There was no great variety of wines, nor was there Madeira; but wine there was. There was vodka, rum and Lisbon wine, all of the poorest quality but in sufficient quantity. Besides the traditional rice and honey, there were three or four dishes, one of which consisted of pancakes, all prepared in Amalia Ivanovna's kitchen. Two samovars were boiling, that tea and punch might be offered after dinner. Katerina Ivanovna had herself seen to purchasing the provisions, with the help of one of the lodgers, an unfortunate little Pole who had somehow been stranded at Madame Lippevechsel's. He promptly put himself at Katerina Ivanovna's disposal and had been all that morning and all the day before running about as fast as his legs could carry him, and very anxious that everyone should be aware of it. For every trifle he ran to Katerina Ivanovna, even hunting her out at the bazaar, at every instant called her "_Pani_." She was heartily sick of him before the end, though she had declared at first that she could not have got on without this "serviceable and magnanimous man." It was one of Katerina Ivanovna's characteristics to paint everyone she met in the most glowing colours. Her praises were so exaggerated as sometimes to be embarrassing; she would invent various circumstances to the credit of her new acquaintance and quite genuinely believe in their reality. Then all of a sudden she would be disillusioned and would rudely and contemptuously repulse the person she had only a few hours before been literally adoring. She was naturally of a gay, lively and peace-loving disposition, but from continual failures and misfortunes she had come to desire so _keenly_ that all should live in peace and joy and should not _dare_ to break the peace, that the slightest jar, the smallest disaster reduced her almost to frenzy, and she would pass in an instant from the brightest hopes and fancies to cursing her fate and raving, and knocking her head against the wall.

Amalia Ivanovna, too, suddenly acquired extraordinary importance in Katerina Ivanovna's eyes and was treated by her with extraordinary respect, probably only because Amalia Ivanovna had thrown herself heart and soul into the preparations. She had undertaken to lay the table, to provide the linen, crockery, etc., and to cook the dishes in her kitchen, and Katerina Ivanovna had left it all in her hands and gone herself to the cemetery. Everything had been well done. Even the table-cloth was nearly clean; the crockery, knives, forks and glasses were, of course, of all shapes and patterns, lent by different lodgers, but the table was properly laid at the time fixed, and Amalia Ivanovna, feeling she had done her work well, had put on a black silk dress and a cap with new mourning ribbons and met the returning party with some pride. This pride, though justifiable, displeased Katerina Ivanovna for some reason: "as though the table could not have been laid except by Amalia Ivanovna!" She disliked the cap with new ribbons, too. "Could she be stuck up, the stupid German, because she was mistress of the house, and had consented as a favour to help her poor lodgers! As a favour! Fancy that! Katerina Ivanovna's father who had been a colonel and almost a governor had sometimes had the table set for forty persons, and then anyone like Amalia Ivanovna, or rather Ludwigovna, would not have been allowed into the kitchen."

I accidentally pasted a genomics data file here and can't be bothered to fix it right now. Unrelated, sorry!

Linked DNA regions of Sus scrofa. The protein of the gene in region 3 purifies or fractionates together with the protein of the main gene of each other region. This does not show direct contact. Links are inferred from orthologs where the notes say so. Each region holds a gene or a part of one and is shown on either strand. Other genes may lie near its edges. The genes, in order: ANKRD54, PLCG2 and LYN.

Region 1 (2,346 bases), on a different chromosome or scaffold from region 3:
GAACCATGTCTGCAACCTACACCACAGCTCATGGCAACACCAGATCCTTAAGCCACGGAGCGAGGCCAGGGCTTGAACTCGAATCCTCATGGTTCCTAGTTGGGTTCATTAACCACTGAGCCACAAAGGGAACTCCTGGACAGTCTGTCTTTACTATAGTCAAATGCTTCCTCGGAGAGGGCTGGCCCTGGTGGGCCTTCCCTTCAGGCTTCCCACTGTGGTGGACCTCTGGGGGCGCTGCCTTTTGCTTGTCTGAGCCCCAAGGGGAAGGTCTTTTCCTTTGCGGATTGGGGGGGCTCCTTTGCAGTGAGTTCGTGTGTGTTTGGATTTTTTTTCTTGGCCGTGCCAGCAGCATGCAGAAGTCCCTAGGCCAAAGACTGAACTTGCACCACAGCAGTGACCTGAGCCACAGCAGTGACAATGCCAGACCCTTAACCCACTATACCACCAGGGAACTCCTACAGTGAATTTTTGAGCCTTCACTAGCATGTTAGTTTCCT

Katerina Ivanovna, however, put off expressing her feelings for the time and contented herself with treating her coldly, though she decided inwardly that she would certainly have to put Amalia Ivanovna down and set her in her proper place, for goodness only knew what she was fancying herself. Katerina Ivanovna was irritated too by the fact that hardly any of the lodgers invited had come to the funeral, except the Pole who had just managed to run into the cemetery, while to the memorial dinner the poorest and most insignificant of them had turned up, the wretched creatures, many of them not quite sober. The older and more respectable of them all, as if by common consent, stayed away. Pyotr Petrovitch Luzhin, for instance, who might be said to be the most respectable of all the lodgers, did not appear, though Katerina Ivanovna had the evening before told all the world, that is Amalia Ivanovna, Polenka, Sonia and the Pole, that he was the most generous, noble-hearted man with a large property and vast connections, who had been a friend of her first husband's, and a guest in her father's house, and that he had promised to use all his influence to secure her a considerable pension. It must be noted that when Katerina Ivanovna exalted anyone's connections and fortune, it was without any ulterior motive, quite disinterestedly, for the mere pleasure of adding to the consequence of the person praised. Probably "taking his cue" from Luzhin, "that contemptible wretch Lebeziatnikov had not turned up either. What did he fancy himself? He was only asked out of kindness and because he was sharing the same room with Pyotr Petrovitch and was a friend of his, so that it would have been awkward not to invite him."